US considers ending intel sharing with countries that criminalize homosexuality

Richard GrenellThe administration of United States President Donald Trump is considering the possibility of limiting or terminating the sharing of intelligence with countries around the world that criminalize homosexuality. The move is being led by Richard Grenell, an American diplomat, civil servant and media consultant, who was appointed by the White House as acting Director of National Intelligence in February. This makes Grenell the most senior intelligence official in the US.

The idea behind this proposed move is to apply pressure to countries that continue to criminalize homosexuality to change their laws. The primary force behind this initiative is Grenell himself, who is believed to be the first openly gay individual to serve in a cabinet-level position in the United States. Before his appointment as acting Director of National Intelligence, Grenell had been tasked by President Trump to lead an effort to use the US foreign policy agenda —including financial aid— as a form of incentive to end the criminalization of homosexuality worldwide.

Almost from the moment of his appointment on February 20, Grenell has vigorously prioritized issues relating to discrimination in the workplace. Earlier this month, he sent a letter (.pdf) to the member agencies of the US Intelligence Community urging them to ensure that their policies to protect their LGBT workforce from harassment and discrimination “are specific and deliberate”.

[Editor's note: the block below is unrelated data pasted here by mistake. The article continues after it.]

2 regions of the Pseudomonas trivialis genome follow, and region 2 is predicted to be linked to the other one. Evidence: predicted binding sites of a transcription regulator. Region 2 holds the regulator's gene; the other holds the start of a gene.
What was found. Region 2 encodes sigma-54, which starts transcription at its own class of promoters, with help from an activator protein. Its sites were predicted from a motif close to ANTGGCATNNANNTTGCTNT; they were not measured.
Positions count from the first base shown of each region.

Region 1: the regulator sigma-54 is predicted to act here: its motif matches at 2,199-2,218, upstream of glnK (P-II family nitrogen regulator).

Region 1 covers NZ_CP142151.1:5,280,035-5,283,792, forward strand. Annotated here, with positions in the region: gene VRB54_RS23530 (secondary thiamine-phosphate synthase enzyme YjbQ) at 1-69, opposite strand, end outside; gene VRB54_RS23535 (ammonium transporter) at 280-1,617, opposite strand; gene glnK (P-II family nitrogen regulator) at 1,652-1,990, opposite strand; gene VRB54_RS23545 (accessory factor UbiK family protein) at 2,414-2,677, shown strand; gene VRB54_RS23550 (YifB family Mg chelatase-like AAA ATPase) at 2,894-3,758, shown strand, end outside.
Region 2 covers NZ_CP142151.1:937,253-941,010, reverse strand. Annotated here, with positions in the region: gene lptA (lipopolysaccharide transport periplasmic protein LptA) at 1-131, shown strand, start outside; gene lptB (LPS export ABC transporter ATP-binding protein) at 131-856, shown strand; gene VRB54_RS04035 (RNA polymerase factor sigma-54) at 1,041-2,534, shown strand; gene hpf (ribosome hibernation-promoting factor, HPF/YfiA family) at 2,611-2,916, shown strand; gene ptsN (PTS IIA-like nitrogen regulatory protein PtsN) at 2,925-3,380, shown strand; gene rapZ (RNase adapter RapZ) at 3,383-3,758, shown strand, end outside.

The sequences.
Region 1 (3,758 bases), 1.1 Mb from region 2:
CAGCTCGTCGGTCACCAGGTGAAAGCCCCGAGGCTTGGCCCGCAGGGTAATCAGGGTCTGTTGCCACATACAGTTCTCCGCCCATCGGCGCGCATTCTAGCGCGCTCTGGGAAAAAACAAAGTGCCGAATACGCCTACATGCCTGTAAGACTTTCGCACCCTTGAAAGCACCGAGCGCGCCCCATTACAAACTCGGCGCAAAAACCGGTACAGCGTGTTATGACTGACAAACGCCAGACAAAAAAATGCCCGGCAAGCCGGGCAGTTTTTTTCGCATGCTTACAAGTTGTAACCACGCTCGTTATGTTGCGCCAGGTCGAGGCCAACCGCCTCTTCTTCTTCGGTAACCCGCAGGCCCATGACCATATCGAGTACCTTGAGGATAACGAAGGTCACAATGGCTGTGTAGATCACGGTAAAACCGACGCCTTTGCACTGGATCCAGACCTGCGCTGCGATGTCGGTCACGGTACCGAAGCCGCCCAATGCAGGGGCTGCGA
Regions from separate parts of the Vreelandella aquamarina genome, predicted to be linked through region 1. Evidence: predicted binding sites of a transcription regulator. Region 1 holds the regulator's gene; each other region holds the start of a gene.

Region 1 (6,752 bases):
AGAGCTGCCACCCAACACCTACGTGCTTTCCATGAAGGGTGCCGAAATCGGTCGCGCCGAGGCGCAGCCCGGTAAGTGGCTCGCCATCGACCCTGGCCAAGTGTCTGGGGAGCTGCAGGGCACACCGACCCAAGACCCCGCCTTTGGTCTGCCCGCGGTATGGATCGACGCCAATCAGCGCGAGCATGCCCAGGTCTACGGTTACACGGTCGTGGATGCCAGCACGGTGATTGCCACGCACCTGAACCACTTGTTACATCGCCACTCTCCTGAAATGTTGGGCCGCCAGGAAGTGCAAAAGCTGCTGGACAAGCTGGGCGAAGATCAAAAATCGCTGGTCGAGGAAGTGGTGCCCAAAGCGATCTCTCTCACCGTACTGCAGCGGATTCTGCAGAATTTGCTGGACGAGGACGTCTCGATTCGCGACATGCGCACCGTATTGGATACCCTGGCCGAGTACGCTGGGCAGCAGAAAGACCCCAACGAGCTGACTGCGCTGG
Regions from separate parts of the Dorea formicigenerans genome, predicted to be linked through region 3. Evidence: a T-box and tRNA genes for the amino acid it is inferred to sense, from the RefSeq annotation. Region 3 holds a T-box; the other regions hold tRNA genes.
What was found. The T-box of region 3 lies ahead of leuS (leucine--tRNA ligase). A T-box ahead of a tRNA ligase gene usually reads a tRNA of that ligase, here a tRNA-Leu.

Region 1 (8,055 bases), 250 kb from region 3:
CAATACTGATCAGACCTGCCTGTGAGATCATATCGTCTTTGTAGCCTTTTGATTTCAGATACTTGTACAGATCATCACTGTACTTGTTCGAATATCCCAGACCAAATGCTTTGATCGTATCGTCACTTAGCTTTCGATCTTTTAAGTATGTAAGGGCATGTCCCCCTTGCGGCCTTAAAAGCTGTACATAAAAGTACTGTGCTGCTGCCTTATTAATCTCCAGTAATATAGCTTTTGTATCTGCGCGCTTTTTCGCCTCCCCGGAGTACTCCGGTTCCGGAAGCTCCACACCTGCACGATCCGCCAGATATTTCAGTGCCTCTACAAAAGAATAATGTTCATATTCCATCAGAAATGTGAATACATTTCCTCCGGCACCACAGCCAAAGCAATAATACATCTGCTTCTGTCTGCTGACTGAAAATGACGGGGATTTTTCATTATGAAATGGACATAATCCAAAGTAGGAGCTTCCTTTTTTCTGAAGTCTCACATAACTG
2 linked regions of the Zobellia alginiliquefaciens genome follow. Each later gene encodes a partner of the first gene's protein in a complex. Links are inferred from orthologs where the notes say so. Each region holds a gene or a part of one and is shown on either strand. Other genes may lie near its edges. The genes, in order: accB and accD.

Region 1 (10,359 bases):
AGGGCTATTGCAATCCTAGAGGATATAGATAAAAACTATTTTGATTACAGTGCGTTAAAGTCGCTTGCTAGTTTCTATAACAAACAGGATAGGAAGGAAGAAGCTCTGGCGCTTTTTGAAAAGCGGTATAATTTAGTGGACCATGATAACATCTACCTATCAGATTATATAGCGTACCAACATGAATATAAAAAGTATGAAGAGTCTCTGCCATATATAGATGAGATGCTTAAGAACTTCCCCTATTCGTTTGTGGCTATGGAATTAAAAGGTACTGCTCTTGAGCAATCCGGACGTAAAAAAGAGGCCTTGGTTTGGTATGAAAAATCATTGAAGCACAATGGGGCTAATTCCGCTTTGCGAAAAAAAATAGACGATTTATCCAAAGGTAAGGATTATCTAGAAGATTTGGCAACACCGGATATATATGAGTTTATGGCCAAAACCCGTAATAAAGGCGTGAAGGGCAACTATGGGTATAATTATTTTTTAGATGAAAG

If the ODNI went ahead with limiting intelligence sharing, it would affect Washington’s intelligence relationship with several partners that are considered critical, including Saudi Arabia, Kenya, Nigeria and Egypt. But in an interview with the The New York Times last week, Grenell argued that “ultimately, the United States is safer when our partners respect basic human rights”. Nondiscrimination against LGBT individuals “is an American value”, said Grenell, and argued that the US Intelligence Community should promoting what is effectively “United States policy”. The Times said the Office of the Director of National Intelligence had formed a group “to review the issue [of intelligence sharing] and form ideas”.

Author: Joseph Fitsanakis | Date: 27 April 2020 | Permalink

2 Responses to US considers ending intel sharing with countries that criminalize homosexuality

  1. Nicholas D. says:

    Only a political hack would insist that intelligence needs to promote US policy. Liaison doesn’t work that way, and this approach will harm US intelligence.

  2. Pete says:

    Intelligence matters should remain amoral, neutral and therefore more effective in the face of moralistic policymaking advocated by Grenell.

    Grenell’s plan to reduce or terminate US intel sharing with most Muslim countries would likely reduce critical counter-terrorism intel reciprocally supplied by those countries to the US.

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